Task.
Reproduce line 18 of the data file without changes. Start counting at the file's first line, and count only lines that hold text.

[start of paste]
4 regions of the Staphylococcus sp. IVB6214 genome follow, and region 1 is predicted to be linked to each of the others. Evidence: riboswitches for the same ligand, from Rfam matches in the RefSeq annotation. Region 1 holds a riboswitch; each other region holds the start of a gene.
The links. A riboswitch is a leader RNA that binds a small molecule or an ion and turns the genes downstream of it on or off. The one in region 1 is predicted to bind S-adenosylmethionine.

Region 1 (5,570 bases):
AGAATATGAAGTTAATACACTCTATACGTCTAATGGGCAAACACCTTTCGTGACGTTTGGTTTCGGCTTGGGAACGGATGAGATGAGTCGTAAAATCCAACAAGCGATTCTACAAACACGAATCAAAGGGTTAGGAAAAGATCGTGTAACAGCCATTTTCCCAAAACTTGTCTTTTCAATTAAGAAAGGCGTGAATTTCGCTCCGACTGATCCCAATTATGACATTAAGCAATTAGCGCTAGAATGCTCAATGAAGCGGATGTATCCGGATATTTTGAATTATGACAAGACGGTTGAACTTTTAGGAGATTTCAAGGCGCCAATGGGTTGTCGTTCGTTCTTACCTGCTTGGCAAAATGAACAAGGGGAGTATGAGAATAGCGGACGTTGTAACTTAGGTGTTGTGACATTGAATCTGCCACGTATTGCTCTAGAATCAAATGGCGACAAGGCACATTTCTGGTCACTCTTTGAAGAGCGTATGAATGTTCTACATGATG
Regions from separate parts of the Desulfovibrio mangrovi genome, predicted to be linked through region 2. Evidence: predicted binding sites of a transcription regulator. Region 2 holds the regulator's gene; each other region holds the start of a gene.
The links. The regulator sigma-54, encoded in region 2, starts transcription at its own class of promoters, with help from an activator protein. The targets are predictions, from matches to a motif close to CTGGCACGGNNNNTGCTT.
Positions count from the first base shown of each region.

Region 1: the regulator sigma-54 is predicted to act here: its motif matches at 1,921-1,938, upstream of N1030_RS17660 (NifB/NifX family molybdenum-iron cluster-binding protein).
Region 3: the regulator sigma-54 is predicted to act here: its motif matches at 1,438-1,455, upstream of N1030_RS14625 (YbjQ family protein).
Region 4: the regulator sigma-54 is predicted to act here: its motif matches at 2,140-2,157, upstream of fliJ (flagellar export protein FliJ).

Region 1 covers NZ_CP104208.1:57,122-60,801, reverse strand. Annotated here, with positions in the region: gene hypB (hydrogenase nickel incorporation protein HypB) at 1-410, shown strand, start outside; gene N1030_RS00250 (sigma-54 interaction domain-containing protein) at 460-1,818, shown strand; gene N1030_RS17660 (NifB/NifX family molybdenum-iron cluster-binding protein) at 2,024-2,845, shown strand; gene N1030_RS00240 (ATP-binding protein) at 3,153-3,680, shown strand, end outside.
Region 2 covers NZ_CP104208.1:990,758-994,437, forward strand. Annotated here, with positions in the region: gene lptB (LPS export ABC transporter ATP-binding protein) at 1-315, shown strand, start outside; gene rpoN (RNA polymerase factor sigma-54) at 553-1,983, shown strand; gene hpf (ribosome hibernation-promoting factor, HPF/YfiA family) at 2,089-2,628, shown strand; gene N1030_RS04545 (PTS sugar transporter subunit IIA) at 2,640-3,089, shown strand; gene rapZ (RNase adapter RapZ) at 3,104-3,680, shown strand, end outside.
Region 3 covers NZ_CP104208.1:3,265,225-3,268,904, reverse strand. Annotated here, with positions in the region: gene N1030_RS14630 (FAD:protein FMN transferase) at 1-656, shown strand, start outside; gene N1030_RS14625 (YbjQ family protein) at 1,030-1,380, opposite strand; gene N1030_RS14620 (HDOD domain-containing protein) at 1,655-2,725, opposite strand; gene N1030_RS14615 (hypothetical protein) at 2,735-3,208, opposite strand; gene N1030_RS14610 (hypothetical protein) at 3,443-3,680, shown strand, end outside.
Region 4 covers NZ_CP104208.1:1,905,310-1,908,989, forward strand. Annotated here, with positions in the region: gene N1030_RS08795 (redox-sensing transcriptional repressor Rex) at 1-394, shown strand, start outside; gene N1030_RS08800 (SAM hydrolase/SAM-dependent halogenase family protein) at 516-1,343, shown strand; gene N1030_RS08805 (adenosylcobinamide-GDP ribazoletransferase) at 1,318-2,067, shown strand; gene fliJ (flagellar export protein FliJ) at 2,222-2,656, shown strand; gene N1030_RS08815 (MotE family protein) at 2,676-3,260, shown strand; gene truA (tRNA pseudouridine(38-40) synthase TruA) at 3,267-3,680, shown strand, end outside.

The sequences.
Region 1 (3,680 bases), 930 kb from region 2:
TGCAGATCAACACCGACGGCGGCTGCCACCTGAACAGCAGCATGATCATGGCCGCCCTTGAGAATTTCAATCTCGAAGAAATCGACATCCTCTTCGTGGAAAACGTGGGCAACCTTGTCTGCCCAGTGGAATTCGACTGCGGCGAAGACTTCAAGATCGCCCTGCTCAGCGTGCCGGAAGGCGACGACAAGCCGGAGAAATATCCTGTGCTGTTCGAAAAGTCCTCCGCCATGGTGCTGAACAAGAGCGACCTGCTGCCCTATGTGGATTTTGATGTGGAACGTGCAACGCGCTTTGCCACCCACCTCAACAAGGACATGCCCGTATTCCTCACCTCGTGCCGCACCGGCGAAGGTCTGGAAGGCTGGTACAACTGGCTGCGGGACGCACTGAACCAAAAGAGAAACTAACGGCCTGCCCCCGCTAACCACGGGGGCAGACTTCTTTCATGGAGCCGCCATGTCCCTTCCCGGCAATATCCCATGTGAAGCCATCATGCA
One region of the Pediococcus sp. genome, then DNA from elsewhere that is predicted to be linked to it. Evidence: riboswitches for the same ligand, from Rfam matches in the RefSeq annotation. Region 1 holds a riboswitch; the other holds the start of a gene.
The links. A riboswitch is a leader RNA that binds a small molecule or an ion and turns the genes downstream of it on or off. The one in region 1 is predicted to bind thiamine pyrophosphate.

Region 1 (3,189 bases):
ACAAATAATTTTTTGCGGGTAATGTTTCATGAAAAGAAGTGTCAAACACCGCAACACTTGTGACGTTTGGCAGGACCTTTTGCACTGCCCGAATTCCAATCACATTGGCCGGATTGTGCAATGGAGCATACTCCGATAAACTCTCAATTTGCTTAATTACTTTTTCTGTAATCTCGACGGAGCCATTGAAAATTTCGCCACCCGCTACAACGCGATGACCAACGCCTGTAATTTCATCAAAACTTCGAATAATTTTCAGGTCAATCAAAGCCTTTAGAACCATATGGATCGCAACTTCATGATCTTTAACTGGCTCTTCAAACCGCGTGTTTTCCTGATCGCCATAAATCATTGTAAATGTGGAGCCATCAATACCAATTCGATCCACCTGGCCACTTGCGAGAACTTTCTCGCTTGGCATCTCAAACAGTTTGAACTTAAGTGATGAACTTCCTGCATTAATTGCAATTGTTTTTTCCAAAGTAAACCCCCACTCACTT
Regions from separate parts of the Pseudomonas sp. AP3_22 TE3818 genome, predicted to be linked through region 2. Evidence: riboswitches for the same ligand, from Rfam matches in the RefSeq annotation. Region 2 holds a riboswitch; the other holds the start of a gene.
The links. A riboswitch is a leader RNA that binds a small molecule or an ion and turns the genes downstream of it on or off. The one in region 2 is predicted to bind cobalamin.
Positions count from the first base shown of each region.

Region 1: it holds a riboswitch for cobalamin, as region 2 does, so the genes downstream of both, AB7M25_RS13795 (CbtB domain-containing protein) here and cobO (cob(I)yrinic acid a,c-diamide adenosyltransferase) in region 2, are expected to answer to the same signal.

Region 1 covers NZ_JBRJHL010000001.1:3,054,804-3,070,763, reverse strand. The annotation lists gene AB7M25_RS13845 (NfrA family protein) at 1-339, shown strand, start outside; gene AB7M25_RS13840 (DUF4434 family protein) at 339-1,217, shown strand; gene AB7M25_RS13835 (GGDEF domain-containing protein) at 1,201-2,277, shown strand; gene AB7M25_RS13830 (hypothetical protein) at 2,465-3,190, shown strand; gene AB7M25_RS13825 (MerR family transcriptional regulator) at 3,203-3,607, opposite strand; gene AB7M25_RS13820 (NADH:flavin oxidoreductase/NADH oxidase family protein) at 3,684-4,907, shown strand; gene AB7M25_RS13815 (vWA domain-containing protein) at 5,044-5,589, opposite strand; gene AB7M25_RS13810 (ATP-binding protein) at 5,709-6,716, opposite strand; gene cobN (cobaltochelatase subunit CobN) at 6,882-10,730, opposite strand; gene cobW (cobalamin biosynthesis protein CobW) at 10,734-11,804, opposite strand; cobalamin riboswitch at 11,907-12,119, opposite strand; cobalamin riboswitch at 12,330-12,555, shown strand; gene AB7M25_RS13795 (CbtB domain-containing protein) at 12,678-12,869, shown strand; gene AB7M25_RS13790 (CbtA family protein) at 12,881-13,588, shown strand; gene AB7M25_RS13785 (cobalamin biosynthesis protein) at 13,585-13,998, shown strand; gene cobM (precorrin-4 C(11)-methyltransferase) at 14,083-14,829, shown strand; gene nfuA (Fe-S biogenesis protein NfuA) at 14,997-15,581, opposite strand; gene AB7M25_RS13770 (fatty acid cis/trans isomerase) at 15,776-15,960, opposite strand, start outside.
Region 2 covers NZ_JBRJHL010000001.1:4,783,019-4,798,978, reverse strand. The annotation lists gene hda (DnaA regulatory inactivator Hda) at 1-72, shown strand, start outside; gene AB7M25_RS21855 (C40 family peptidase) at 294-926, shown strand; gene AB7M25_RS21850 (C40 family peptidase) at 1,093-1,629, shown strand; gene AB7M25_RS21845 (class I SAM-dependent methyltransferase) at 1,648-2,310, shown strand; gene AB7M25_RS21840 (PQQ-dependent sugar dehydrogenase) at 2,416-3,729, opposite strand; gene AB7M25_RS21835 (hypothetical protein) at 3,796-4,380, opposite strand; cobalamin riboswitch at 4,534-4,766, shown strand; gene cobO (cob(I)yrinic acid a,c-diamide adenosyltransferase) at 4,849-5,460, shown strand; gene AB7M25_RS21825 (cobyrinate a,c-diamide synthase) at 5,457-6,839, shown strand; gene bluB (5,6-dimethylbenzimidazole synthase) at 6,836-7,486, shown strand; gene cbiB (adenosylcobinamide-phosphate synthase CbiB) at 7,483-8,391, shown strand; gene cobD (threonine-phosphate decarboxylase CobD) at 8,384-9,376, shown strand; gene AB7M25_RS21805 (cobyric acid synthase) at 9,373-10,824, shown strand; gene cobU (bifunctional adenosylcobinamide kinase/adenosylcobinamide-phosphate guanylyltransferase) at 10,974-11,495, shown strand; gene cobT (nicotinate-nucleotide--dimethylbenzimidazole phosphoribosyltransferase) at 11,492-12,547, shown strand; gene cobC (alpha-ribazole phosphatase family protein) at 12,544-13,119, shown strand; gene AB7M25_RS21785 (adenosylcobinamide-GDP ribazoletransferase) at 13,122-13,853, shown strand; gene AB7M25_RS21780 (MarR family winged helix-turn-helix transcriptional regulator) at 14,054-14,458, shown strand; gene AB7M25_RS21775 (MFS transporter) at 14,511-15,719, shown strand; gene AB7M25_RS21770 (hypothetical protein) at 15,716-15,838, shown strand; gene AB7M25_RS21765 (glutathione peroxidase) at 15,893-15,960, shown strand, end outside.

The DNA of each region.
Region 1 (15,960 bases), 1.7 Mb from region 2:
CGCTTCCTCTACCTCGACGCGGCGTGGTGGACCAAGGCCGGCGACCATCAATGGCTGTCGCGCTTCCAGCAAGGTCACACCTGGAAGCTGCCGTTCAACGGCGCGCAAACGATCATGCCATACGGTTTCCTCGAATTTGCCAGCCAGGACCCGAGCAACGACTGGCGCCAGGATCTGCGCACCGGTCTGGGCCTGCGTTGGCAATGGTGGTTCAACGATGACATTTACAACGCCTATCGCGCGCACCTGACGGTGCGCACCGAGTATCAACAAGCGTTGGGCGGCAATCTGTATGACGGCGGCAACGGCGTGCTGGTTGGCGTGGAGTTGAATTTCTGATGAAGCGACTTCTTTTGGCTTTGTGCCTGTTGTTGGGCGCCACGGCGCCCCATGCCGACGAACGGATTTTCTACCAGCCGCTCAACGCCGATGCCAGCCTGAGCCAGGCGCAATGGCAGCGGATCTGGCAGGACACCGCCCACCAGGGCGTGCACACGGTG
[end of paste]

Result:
One region of the Pediococcus sp. genome, then DNA from elsewhere that is predicted to be linked to it. Evidence: riboswitches for the same ligand, from Rfam matches in the RefSeq annotation. Region 1 holds a riboswitch; the other holds the start of a gene.